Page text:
>>>>>> 2. Having signed in to https://my-profile.eu/ as the old user, I tried
>>>>>> as the
>>>>>>   new user Tester, and had to select a certificate again. Good.
>>>>>> So that seems like one way to separate one's personalities. I'd still
>>>>>> like to
>>>>>> have the url bar show me for each tab:
>>>>>> [anonymous] when I am not logged in
>>>>>> [cookie] when I am tracked on that site
>>>>>> [henry story] for a local site identity
>>>>>> [bblfish@home] when I am using a certificate
>>>>>> With the option of logging out from that site (ie checking x ->
>>>>>> anonymous ). Because
>>>>>> currently I could forget that I had chosen a certificate on a site,
>>>>>> and it
>>>>>> would continue sending it. Or I could mistakenly choose a certificate
>>>>>> as one user,
>>>>>> and then decide that was the wrong user for that persona, and not be
>>>>>> able to choose
>>>>>> the certificate again, without closing my browser completely. That
>>>>>> would allow, on
>>>>>> browser startup, the browser to remember the last identity choice for
>>>>>> a site. Without
>>>>>> logout capability that is not possible, because then it would be
>>>>>> impossible to repair
>>>>>> an identity mistake without creating a new user. (And it makes testing
>>>>>> tedious).
>>>>>> Currently when I close my browser, on restart the servers ask me for
>>>>>> my certificate again.
>>>>>> So it looks like this is going generally in the right direction. It
>>>>>> still does not provide
>>>>>> the transparency we are looking for at the UI level above. But thanks
>>>>>> for pointing this out.
>>>>>> So I think we agree that what is missing is the transparency at the UI
>>>>>> level of which identity
>>>>>> one is using at each site. That is what I was hoping the following bug
>>>>>> report would achieve.
>>>>>> http://code.google.com/p/chromium/issues/detail?id=29784
>>>>>> So perhaps by putting this forward under the term transparency, that
>>>>>> would help that bug report
>>>>>> progress, since otherwise they could thing that the issue had already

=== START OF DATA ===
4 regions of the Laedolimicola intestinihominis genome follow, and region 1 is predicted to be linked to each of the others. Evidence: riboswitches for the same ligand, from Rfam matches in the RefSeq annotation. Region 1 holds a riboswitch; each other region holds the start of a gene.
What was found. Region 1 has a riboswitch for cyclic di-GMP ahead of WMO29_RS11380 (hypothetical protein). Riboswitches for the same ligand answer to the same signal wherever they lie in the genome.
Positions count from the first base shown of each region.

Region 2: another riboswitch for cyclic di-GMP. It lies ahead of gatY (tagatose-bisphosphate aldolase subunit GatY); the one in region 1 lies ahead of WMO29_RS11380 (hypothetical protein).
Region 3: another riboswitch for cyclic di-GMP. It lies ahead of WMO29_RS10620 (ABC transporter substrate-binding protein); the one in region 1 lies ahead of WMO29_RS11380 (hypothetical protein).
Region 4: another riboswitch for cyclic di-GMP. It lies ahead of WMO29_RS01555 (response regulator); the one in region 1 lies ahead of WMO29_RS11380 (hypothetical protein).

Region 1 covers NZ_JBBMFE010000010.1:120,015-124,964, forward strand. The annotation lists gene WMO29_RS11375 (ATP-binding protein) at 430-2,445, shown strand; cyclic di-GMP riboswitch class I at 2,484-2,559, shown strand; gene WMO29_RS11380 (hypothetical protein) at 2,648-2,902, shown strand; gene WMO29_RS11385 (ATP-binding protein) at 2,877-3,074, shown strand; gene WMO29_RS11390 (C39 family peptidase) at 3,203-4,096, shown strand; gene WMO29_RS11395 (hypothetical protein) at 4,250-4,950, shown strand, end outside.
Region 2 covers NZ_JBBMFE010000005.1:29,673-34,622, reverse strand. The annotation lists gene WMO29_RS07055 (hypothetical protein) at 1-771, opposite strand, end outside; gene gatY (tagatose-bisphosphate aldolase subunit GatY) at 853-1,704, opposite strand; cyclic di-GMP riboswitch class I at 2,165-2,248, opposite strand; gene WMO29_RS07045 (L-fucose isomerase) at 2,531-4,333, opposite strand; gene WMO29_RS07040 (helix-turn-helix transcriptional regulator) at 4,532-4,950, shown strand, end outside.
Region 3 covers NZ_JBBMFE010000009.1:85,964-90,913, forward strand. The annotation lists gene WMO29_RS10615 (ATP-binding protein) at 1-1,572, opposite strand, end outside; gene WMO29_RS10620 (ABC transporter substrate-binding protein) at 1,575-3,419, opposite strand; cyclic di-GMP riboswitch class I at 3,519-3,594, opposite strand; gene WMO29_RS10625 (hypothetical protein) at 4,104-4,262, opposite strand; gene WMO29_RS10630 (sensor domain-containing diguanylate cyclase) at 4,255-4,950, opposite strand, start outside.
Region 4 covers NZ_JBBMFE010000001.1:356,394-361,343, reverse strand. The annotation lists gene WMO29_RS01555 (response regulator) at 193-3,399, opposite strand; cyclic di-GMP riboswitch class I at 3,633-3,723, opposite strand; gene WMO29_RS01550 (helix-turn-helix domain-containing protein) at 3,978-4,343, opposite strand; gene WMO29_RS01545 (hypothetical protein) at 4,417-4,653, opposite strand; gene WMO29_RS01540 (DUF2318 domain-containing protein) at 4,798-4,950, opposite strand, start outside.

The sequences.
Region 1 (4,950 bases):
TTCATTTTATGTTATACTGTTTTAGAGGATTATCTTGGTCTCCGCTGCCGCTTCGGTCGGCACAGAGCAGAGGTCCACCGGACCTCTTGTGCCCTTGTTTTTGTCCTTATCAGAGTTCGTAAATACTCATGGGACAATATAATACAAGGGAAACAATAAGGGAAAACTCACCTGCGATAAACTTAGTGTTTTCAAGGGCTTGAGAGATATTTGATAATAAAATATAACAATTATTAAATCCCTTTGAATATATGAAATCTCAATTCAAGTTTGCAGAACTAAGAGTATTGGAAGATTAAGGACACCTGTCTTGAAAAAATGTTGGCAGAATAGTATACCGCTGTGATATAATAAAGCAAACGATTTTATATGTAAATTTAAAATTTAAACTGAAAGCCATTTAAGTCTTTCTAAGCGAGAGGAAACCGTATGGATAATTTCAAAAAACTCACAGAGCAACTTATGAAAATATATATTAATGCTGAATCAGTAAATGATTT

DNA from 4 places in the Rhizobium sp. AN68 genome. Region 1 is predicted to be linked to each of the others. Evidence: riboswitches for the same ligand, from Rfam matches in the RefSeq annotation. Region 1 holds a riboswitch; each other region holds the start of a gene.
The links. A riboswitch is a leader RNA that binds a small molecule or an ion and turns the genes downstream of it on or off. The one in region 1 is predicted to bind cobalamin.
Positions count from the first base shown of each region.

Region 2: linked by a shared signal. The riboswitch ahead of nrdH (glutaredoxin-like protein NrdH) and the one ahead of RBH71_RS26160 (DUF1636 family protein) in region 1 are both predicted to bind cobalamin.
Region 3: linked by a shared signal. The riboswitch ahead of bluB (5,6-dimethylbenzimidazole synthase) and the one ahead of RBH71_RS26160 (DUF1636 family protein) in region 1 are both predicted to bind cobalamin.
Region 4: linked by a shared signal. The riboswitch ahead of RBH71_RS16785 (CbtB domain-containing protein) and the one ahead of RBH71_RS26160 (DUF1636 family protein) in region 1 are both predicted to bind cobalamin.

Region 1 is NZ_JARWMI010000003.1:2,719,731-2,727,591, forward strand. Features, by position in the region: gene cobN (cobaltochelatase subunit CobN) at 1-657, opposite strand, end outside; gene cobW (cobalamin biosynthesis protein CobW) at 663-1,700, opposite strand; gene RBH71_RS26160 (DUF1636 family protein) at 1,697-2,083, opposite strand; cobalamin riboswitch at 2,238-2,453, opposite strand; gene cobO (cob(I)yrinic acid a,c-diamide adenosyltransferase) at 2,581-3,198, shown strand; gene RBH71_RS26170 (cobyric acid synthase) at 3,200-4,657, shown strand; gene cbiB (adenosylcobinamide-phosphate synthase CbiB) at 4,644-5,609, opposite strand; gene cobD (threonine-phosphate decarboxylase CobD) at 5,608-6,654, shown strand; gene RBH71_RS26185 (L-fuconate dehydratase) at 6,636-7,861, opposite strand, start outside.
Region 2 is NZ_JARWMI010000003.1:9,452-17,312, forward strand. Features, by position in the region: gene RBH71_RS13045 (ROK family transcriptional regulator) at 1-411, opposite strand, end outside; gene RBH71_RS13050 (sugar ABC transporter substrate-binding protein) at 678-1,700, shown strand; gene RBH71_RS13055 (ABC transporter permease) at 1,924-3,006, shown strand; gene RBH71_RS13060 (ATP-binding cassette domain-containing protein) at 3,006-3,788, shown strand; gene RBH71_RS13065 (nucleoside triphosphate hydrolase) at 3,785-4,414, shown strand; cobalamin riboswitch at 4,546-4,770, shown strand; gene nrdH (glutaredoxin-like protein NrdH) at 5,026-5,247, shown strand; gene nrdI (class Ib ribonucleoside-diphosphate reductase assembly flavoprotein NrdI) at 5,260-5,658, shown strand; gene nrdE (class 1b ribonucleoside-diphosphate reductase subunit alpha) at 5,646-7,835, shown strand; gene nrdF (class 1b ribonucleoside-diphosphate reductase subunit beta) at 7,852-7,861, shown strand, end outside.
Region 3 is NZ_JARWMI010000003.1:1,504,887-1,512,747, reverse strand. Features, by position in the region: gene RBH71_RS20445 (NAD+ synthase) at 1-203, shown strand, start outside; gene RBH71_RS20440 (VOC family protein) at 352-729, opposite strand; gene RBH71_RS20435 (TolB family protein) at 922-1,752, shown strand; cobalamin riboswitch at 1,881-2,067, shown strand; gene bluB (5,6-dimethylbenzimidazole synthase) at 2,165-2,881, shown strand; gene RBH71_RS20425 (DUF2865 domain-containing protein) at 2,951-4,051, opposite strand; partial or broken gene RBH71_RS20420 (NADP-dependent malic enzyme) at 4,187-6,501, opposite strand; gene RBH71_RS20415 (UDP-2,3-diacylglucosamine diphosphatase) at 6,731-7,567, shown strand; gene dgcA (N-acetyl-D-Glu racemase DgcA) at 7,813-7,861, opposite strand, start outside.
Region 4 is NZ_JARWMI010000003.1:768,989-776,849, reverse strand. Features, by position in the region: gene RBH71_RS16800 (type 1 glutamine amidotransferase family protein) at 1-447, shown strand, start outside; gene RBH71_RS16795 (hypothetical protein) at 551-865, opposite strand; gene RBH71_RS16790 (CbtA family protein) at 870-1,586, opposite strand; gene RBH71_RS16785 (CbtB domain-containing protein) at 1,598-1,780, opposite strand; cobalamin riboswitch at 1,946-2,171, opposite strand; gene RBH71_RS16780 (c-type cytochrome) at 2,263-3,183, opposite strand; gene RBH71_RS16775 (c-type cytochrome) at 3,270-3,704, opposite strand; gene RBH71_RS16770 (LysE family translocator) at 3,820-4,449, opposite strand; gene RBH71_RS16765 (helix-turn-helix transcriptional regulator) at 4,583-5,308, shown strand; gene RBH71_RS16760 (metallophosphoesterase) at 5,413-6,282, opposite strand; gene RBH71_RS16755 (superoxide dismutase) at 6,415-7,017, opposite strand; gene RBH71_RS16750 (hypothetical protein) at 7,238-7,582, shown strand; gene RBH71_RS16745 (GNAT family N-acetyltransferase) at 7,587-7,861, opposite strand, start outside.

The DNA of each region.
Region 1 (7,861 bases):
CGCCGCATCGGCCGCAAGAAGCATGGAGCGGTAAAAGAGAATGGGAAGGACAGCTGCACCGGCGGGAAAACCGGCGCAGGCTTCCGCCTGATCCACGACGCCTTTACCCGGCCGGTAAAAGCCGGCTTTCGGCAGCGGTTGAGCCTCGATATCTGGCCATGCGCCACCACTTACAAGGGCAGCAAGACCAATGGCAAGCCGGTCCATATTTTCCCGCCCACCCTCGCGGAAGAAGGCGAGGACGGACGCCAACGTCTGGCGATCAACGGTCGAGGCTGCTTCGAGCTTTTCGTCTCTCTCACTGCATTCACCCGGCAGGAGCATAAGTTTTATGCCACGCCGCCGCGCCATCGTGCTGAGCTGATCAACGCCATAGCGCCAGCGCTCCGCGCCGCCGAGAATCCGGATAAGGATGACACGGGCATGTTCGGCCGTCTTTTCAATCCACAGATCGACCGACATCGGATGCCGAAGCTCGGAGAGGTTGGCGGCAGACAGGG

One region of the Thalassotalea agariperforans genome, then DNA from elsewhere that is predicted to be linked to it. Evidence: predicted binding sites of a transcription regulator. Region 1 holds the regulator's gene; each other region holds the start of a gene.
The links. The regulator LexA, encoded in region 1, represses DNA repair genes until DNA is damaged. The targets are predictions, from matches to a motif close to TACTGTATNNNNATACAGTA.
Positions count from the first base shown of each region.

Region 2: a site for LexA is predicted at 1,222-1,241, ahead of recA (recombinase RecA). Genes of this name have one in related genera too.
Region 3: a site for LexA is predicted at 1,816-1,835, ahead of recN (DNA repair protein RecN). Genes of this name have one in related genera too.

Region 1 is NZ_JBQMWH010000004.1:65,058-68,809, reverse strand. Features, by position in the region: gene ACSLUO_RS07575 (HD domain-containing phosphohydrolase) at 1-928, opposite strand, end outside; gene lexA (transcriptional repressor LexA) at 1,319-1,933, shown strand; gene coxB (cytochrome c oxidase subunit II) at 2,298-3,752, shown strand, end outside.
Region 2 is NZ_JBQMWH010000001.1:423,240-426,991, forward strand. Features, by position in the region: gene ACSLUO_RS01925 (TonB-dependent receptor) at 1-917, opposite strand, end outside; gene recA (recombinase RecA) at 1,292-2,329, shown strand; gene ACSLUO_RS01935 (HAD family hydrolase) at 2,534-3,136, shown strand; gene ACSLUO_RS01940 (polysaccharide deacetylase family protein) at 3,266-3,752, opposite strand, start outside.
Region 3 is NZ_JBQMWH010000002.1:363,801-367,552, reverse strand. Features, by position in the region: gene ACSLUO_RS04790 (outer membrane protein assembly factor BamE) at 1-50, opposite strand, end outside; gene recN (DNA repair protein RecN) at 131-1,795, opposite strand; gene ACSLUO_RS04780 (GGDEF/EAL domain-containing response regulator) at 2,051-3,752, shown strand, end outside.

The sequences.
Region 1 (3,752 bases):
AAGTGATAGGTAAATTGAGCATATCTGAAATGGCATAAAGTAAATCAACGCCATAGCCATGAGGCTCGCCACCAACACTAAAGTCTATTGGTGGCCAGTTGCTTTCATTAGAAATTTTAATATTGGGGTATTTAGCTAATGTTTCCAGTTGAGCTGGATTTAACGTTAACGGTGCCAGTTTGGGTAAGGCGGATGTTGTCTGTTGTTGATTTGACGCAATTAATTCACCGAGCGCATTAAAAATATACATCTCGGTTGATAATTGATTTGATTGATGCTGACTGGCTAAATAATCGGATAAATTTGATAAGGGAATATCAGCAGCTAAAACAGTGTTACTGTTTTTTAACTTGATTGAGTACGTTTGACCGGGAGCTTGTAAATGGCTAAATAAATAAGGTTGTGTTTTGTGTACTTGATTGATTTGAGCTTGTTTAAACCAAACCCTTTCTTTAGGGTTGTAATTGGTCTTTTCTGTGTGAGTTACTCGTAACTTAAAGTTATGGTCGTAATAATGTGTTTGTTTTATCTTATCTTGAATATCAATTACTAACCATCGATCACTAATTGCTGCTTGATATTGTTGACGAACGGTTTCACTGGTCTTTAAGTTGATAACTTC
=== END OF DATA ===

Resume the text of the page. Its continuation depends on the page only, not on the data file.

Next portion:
>>>>>> been completely solved.
>>>>>> So that's what I make of that. But have I missed something? Or do we
>>>>>> agree there too?
>>>>> I don't think so
>>>>> . As I said, I think that Chrome would claim that the
>>>>> users facility provides everything you need - if you want to know
>>>>> which cert you're using, then have a user per cert. As for cookies and
>>>>> "local site identities", this would require information the browser
>>>>> does not currently have, so I think you would first have to explain
>>>>> how it is going to get that information.
>>>> Well the browser knows when it sends a cookie. So showing a [cookie]
>>>> icon would be easy there. When you are in anonymous mode it does not
>>>> send a cookie. (perhaps a no-cookie/cert icon - would be more precise)
>>>> As for per site identity that is what the Mozilla folks were working
>>>> with Aza Raskin
>>>> http://www.azarask.in/blog/post/identity-in-the-browser-firefox/
>>>> But until a standard is agree to there, one could already have
>>>> a [cookie] icon...
>>> Sure, but it would be pretty pointless: I just checked and every
>>> single tab I have open has some cookies associated.
>> Re cookies: I thought it was interesting new the launch of
>> http://data.gov.uk/
>> When you first load the site they give you an option of accepting cookies or
>> not.
>> If you say yes, you get a little "thank you", and an optional explanation of